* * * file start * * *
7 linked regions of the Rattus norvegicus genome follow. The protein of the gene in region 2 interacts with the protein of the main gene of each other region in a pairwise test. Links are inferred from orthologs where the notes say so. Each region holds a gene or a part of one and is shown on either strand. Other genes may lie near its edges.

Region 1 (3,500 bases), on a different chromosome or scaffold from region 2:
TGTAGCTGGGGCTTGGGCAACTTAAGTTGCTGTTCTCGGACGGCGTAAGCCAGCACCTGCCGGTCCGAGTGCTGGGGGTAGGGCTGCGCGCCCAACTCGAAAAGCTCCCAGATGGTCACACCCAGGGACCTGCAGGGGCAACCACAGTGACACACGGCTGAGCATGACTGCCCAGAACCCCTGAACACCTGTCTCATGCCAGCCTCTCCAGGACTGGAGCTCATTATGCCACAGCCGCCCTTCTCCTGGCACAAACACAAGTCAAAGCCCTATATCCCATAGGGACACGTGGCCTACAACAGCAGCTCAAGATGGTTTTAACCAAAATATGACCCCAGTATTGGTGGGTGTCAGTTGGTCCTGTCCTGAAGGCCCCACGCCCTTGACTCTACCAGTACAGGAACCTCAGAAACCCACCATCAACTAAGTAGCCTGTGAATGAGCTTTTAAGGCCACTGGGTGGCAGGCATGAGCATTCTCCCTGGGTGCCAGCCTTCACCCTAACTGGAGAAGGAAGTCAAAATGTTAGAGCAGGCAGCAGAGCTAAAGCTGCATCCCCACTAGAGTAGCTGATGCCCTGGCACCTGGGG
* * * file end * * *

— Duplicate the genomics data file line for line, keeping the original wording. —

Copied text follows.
7 linked regions of the Rattus norvegicus genome follow. The protein of the gene in region 2 interacts with the protein of the main gene of each other region in a pairwise test. Links are inferred from orthologs where the notes say so. Each region holds a gene or a part of one and is shown on either strand. Other genes may lie near its edges.

Region 1 (3,500 bases), on a different chromosome or scaffold from region 2:
TGTAGCTGGGGCTTGGGCAACTTAAGTTGCTGTTCTCGGACGGCGTAAGCCAGCACCTGCCGGTCCGAGTGCTGGGGGTAGGGCTGCGCGCCCAACTCGAAAAGCTCCCAGATGGTCACACCCAGGGACCTGCAGGGGCAACCACAGTGACACACGGCTGAGCATGACTGCCCAGAACCCCTGAACACCTGTCTCATGCCAGCCTCTCCAGGACTGGAGCTCATTATGCCACAGCCGCCCTTCTCCTGGCACAAACACAAGTCAAAGCCCTATATCCCATAGGGACACGTGGCCTACAACAGCAGCTCAAGATGGTTTTAACCAAAATATGACCCCAGTATTGGTGGGTGTCAGTTGGTCCTGTCCTGAAGGCCCCACGCCCTTGACTCTACCAGTACAGGAACCTCAGAAACCCACCATCAACTAAGTAGCCTGTGAATGAGCTTTTAAGGCCACTGGGTGGCAGGCATGAGCATTCTCCCTGGGTGCCAGCCTTCACCCTAACTGGAGAAGGAAGTCAAAATGTTAGAGCAGGCAGCAGAGCTAAAGCTGCATCCCCACTAGAGTAGCTGATGCCCTGGCACCTGGGG